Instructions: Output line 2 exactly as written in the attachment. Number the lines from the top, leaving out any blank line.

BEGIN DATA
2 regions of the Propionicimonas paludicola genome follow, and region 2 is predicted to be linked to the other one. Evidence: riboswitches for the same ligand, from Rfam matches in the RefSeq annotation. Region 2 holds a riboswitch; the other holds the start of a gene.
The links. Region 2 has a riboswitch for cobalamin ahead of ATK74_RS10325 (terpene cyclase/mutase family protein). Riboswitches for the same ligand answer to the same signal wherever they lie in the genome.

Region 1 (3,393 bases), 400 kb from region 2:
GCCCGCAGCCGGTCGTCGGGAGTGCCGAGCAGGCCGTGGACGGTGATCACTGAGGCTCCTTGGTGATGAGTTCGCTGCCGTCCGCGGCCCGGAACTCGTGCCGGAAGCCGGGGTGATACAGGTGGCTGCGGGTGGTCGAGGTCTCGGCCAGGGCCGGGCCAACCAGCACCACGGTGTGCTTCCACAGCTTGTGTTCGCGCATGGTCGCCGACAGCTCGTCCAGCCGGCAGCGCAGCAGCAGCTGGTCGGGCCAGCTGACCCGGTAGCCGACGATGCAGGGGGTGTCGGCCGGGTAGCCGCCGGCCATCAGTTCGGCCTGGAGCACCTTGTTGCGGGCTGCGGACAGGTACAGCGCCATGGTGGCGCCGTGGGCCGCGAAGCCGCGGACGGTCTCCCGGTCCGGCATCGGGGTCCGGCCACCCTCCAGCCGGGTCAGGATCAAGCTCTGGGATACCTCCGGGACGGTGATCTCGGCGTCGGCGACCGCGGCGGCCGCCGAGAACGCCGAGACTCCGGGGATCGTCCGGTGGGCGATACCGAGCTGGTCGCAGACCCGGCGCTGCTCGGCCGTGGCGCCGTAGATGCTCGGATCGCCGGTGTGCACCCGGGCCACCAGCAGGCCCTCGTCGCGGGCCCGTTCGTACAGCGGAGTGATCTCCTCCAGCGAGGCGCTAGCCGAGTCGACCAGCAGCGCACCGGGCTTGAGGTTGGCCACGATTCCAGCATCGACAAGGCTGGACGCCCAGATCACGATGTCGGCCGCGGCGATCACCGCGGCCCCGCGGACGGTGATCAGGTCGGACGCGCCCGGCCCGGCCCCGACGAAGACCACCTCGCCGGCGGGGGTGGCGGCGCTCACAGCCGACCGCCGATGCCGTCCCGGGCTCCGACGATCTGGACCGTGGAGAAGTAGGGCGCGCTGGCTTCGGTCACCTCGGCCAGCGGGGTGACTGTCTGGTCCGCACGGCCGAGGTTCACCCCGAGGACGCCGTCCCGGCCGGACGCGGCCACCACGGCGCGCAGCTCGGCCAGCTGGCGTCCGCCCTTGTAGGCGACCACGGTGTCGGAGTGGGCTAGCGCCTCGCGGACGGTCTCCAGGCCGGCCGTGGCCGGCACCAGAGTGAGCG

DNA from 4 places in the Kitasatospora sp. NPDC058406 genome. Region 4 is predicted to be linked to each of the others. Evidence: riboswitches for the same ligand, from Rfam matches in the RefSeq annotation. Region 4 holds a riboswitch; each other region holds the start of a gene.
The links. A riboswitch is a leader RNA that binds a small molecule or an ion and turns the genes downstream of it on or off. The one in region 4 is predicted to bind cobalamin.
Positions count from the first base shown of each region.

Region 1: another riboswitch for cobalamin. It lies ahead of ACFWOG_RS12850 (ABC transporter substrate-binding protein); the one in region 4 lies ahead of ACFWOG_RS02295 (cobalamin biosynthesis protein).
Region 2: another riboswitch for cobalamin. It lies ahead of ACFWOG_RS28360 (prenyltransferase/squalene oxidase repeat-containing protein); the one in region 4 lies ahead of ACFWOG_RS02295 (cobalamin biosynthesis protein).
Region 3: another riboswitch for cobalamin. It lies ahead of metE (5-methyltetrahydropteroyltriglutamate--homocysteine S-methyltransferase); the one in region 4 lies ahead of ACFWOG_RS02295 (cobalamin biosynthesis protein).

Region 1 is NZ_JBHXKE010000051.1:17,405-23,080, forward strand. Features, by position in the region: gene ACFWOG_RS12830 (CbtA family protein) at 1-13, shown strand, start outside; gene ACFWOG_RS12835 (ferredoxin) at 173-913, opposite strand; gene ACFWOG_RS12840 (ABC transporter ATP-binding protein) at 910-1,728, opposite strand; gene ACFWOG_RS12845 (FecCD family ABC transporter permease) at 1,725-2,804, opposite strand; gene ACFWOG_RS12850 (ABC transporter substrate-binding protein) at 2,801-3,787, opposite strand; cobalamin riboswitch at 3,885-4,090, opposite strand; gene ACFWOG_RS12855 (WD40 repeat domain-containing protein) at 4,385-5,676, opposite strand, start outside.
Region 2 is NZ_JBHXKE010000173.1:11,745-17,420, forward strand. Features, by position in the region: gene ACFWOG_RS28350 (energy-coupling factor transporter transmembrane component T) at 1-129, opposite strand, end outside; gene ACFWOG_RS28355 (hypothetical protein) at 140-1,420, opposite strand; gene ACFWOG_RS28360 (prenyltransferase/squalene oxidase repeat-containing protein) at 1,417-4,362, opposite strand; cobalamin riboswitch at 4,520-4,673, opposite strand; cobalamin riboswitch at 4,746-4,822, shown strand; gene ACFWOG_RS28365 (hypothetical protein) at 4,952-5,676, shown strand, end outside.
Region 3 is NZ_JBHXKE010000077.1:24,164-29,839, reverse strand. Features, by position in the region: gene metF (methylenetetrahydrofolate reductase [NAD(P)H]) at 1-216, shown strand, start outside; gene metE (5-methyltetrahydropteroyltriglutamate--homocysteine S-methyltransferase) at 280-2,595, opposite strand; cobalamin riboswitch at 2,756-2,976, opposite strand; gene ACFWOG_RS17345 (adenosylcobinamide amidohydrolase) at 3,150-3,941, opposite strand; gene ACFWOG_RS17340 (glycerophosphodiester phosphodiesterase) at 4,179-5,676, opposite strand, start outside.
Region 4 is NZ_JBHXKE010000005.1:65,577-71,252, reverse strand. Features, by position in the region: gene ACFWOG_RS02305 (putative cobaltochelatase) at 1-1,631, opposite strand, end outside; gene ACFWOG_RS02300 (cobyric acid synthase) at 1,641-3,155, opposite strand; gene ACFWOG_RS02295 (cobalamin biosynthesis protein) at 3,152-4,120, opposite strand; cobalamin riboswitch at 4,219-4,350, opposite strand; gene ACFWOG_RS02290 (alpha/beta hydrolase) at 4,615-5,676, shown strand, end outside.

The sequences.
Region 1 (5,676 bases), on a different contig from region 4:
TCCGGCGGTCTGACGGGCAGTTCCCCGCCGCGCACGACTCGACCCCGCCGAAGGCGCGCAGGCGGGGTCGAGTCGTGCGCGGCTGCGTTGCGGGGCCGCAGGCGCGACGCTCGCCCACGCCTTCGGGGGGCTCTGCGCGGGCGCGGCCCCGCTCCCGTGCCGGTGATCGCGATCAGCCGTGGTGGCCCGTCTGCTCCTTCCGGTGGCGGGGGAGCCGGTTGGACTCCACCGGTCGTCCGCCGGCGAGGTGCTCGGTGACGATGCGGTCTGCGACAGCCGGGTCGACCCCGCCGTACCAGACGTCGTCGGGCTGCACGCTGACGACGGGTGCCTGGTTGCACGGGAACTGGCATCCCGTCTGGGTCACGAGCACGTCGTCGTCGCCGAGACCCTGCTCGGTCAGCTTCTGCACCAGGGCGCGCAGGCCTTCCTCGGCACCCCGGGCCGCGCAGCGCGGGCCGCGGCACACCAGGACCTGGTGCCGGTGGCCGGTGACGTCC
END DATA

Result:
The links. Region 2 has a riboswitch for cobalamin ahead of ATK74_RS10325 (terpene cyclase/mutase family protein). Riboswitches for the same ligand answer to the same signal wherever they lie in the genome.